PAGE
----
The flight of human capital
During a recent flight to Zimbabwe I got chatting to a young lady (who happened to be carrying with her – as hand luggage, naturally – a very young child). I was put in the ‘big’ aisle seats. You know, the ones with no-one in front of you, just that big space before you hit the white screen and those first and business class paying passengers. At first I thought I’d got a bit of a result until I realised she had that six month old baby with her. She was breast feeding and the whole operation – baby included – was expertly hidden. She was obviously a seasoned traveller and well used to the whole exercise. (It turned out that this was her child’s third international flight, pretty impressive for someone so young). The thought of all those hours with a screaming child didn’t fill me with great joy, I must be honest.
But to be fair the child was very well behaved, and the on-off chat with the mother during the ten hour flight was interesting for a number of reasons. As we slowly got to know more about each other, it was clear that she’d had a fairly privileged upbringing. She was born in Zimbabwe but, as seems to be the norm with many Zimbabweans that I know, she was educated outside the country and had finally settled abroad. As a ‘local’ I listened intently at the things she had to say about the government, how I shouldn’t change my foreign exchange on the black market, where I shouldn’t go, how the hotel I was staying in was infamous and had bullet-proof glass around reception, how I shouldn’t pay a visit to this ‘Portugal Bar’ place in Harare, how things had got quite dangerous everywhere. It sounded like I was going to need my fair share of luck if I was to have any chance of getting out alive…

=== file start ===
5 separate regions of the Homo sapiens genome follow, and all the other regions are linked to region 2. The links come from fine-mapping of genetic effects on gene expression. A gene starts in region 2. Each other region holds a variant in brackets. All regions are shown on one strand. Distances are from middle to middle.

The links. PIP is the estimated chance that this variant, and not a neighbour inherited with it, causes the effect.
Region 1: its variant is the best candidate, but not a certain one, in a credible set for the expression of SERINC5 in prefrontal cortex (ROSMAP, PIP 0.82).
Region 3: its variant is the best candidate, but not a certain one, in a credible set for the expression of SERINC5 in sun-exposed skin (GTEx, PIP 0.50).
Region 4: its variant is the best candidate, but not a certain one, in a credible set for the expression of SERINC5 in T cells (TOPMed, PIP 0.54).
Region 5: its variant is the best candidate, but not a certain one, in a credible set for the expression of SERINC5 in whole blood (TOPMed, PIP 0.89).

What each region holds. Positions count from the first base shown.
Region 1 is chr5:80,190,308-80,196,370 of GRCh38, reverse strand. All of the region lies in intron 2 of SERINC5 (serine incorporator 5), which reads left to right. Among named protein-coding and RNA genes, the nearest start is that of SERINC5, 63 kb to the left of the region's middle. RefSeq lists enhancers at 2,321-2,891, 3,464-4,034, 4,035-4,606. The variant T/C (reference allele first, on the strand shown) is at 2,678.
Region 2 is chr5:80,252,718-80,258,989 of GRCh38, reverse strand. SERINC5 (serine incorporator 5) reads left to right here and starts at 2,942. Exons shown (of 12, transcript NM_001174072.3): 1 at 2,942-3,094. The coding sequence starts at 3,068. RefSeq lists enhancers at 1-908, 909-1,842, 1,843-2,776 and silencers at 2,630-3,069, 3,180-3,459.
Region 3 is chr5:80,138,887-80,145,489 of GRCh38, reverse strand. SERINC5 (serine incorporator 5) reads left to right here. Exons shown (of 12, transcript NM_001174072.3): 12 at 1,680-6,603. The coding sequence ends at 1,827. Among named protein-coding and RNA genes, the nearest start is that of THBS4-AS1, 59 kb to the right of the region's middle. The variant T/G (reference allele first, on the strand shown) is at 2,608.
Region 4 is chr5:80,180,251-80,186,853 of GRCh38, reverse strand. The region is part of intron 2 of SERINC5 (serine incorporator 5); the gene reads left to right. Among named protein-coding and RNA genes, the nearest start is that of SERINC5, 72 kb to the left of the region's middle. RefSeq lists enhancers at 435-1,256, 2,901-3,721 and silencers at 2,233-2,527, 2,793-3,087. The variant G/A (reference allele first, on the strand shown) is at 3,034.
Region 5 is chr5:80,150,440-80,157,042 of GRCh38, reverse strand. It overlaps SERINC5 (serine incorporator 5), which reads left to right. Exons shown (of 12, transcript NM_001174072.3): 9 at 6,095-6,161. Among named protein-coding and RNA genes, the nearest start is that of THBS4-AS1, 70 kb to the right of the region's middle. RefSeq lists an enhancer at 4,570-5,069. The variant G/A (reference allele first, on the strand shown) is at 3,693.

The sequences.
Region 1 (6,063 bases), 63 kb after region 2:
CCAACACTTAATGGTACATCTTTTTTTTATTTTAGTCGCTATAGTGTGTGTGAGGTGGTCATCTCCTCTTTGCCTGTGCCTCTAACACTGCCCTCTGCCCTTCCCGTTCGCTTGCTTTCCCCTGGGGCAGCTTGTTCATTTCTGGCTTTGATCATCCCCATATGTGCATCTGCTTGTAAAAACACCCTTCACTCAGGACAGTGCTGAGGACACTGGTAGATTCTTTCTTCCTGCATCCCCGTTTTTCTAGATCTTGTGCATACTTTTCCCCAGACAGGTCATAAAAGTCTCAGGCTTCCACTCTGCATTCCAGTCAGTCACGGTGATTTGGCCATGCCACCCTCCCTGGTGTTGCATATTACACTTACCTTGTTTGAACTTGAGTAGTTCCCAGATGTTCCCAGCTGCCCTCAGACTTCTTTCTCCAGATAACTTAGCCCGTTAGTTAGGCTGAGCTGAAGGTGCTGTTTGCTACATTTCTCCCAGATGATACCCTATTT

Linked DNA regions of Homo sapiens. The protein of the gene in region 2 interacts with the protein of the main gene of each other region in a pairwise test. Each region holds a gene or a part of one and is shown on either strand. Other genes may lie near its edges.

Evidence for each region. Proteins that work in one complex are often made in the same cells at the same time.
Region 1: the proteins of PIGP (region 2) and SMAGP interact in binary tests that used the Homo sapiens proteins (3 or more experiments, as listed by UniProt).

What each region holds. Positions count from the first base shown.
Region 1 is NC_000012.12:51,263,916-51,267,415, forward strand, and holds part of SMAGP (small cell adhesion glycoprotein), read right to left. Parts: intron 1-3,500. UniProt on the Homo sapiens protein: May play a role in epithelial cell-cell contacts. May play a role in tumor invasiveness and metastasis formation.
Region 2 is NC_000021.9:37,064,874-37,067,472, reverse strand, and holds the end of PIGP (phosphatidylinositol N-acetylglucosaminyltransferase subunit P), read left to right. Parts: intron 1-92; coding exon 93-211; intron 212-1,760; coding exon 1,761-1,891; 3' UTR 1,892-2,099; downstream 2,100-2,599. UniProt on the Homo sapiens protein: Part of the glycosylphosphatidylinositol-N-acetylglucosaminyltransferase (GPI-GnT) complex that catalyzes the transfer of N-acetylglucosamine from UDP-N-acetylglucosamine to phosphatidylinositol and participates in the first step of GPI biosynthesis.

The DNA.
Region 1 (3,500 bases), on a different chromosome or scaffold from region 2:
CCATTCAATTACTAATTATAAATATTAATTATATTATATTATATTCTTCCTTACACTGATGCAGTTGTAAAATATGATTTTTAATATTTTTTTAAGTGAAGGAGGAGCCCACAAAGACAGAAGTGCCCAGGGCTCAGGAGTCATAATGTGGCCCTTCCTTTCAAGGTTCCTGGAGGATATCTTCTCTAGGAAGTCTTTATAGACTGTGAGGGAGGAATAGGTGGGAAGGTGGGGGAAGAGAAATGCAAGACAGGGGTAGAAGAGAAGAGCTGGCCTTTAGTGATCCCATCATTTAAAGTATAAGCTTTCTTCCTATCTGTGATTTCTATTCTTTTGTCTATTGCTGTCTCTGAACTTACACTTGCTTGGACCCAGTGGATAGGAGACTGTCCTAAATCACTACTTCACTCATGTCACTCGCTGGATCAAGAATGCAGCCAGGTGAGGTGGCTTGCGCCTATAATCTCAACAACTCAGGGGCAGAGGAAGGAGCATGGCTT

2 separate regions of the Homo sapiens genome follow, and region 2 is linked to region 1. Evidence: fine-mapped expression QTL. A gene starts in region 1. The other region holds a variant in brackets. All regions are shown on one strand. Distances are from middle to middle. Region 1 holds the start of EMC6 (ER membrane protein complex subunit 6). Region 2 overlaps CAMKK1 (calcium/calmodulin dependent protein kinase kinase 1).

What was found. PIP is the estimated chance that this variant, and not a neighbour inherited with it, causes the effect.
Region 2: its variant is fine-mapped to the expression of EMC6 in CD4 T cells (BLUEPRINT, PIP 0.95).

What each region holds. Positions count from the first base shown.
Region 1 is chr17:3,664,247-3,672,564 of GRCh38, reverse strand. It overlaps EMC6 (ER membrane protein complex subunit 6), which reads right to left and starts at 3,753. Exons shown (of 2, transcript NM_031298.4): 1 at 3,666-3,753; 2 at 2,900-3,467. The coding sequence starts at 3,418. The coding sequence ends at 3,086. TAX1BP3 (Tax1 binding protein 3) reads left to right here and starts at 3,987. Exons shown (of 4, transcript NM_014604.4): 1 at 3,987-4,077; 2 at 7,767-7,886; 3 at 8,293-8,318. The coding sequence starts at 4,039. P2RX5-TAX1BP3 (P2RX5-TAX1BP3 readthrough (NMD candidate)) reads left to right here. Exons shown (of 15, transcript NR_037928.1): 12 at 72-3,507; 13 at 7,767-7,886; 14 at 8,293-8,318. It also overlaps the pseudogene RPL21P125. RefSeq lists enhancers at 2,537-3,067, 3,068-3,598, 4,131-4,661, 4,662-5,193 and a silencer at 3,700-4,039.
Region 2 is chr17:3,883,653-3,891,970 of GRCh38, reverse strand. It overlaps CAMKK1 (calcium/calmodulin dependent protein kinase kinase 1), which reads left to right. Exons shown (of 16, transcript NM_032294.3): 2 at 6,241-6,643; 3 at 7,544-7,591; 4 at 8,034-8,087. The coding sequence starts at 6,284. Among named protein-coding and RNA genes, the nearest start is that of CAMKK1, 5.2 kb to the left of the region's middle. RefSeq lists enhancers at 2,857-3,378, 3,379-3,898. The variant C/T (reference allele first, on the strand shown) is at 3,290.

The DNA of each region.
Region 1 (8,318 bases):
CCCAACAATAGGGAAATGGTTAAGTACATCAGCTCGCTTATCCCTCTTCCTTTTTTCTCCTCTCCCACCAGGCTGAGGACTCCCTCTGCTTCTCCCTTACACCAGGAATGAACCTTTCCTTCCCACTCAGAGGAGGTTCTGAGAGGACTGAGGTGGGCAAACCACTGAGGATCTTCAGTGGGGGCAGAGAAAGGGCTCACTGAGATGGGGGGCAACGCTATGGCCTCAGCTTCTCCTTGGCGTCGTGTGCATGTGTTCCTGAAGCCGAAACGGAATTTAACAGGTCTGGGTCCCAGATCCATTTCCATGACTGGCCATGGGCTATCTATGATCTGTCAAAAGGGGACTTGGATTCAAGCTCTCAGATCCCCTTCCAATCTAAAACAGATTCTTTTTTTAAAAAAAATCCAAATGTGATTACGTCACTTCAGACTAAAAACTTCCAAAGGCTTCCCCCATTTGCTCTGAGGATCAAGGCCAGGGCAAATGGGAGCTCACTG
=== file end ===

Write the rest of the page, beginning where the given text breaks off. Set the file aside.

I didn’t really get thinking until after I arrived and had been there for a couple of days. Was this really the same country she was talking about?
You know, this lady now lives in the Caribbean and flies ‘home’ (that’s the subject for another blog entry, for sure) once or twice a year. She’s met by her family at the airport and is driven to one of the posher parts of Harare. There she stays in a big house, venturing out to the better shopping areas when she feels like it, all well away for what life is really like for a large percentage of the city’s population.
She seemed as detached from the reality of Zimbabwean life as I was before I got there.
I’ve often wondered what it would be like to leave your country of birth, lose touch with its reality, see it crumble and struggle, but just carry on regardless. Sure, while things aren’t going quite so well you can understand those lucky people who have an option exercising the one which gets them as far away as possible. But, to me, losing their reality as well as their residency is much more of a worry.
Eventually, when things turn around, how many of these educated, well trained, talented people are going to return to help re-build their country? Will enough of them still feel a spiritual need to return ‘home’ and help make the land of their birth a better place?
Or will they be so detached that, ultimately they have little to offer the people that had no choice but to stay?